Some of the impact of the project include:
– Acquired new ways and methodologies for promoting common adult education paths across Europe while working with migrants
– Participants have been equipped with the right intercultural awareness and communication skills necessary to relate with people from diverse linguistic and cultural background
– We have established new partnership with host countries local organizations dealing with refugees, local communities, ecological and sustainable projects and partnerships in the future
– We have a clearer understanding of the fundamental role that adult education and an inclusive architecture has in helping local community to become more welcoming by creating common spaces and tackle segregation and have established close collaborations with the Architecture of Rapid Change and Scarce Resources The School of Art, Architecture and Design London Metropolitan University
– Partnership with the KCL Digital Humanities department https://www.kcl.ac.uk/cultural/artists-in-residence/artists-in-arts-humanities/lizhingley
– Participants are more confident in their job and highly committed to social changes
To conclude here is what a participant wrote after the training in Calabria hosted by Itaka training:
“this mobility training was excellent and it made me more aware of how the migration system works in Italy, the power of personal stories and how we can learn from them, the different approaches that can be used to tackle the issues migrant communities face around mental health, the importance of cultural
integration, the realities of migrants and that migrants should not be seen only through an economical, labour market lens.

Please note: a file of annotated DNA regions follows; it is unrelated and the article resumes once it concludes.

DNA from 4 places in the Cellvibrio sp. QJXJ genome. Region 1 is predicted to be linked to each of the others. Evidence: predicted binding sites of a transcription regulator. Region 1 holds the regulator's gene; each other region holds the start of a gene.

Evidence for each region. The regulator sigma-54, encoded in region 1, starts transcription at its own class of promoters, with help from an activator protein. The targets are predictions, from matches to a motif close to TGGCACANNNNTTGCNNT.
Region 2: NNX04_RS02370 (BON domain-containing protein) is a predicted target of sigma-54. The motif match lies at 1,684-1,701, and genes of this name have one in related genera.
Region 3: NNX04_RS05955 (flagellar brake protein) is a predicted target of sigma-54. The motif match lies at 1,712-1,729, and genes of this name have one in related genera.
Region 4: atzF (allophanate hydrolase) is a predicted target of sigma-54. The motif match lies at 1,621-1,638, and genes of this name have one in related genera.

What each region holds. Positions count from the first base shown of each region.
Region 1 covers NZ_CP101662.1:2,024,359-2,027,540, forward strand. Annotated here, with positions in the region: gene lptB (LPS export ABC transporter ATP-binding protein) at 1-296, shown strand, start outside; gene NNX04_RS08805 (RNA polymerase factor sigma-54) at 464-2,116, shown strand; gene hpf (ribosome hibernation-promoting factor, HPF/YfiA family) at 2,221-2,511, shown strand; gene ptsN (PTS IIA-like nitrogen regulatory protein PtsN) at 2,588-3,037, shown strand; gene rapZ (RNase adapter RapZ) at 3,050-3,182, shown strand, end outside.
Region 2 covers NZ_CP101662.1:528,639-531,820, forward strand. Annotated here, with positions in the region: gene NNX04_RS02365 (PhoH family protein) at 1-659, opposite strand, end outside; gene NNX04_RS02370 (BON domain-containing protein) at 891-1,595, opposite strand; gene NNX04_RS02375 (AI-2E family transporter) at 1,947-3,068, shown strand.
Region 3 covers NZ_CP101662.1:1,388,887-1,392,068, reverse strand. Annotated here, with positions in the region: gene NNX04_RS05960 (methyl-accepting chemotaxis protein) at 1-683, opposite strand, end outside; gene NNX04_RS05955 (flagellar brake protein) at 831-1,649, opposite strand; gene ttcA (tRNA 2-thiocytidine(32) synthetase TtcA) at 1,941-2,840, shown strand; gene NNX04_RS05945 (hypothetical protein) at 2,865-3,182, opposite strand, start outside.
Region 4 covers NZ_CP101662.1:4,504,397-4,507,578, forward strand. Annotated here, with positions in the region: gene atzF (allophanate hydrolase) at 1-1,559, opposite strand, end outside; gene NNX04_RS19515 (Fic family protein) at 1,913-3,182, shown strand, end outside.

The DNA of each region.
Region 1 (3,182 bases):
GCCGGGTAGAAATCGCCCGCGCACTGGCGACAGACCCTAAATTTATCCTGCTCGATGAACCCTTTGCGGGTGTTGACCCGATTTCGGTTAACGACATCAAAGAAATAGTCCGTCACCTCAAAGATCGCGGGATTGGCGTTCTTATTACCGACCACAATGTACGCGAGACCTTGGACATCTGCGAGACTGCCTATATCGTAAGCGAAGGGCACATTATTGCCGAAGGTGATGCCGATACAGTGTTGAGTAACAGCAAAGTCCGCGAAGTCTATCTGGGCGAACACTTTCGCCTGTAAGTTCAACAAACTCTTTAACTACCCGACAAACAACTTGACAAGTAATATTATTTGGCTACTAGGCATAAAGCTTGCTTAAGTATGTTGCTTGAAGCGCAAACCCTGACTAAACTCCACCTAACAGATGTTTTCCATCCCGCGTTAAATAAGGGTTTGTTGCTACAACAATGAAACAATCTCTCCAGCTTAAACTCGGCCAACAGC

The programme was well-paced, well-structured, diverse with lots of speakers, visits and engagement with the community of migrants. I
learnt that there is a huge need to change the ways in which we consume , we see, we speak and we engage with migrant stories and migrant communities. I also learnt that the concept of vulnerability changes according to the context and that is why the question of inclusion is such a complex one.
I also became more introspective in the way I perform my role at work and in society understanding that the matters we face in Europe around migration are not only a matter of policies and debate but of hearts, minds and individual effort . I have learnt to listen without judgement, to be curious, solution driven and to look at what migrants bring to the table in every culture and how they enrich it rather than seeing this phenomena as problematic.”
Here is a participant feedback after the training in Seville:
“I participated in the training program in Sevilla. The new knowledge I gained includes mental health of refugees, particularly of minor refugees, the dramatic effects of climate change on migration and the different legal systems concerning climate migrants, refugees and unaccompanied minors in countries of the European Union. Concerning skills and competences, I strongly improved my intercultural competences and my ability to understand and support migrants in their mental health struggle. In my opinion, the program was one of the best experiences I have had this far”.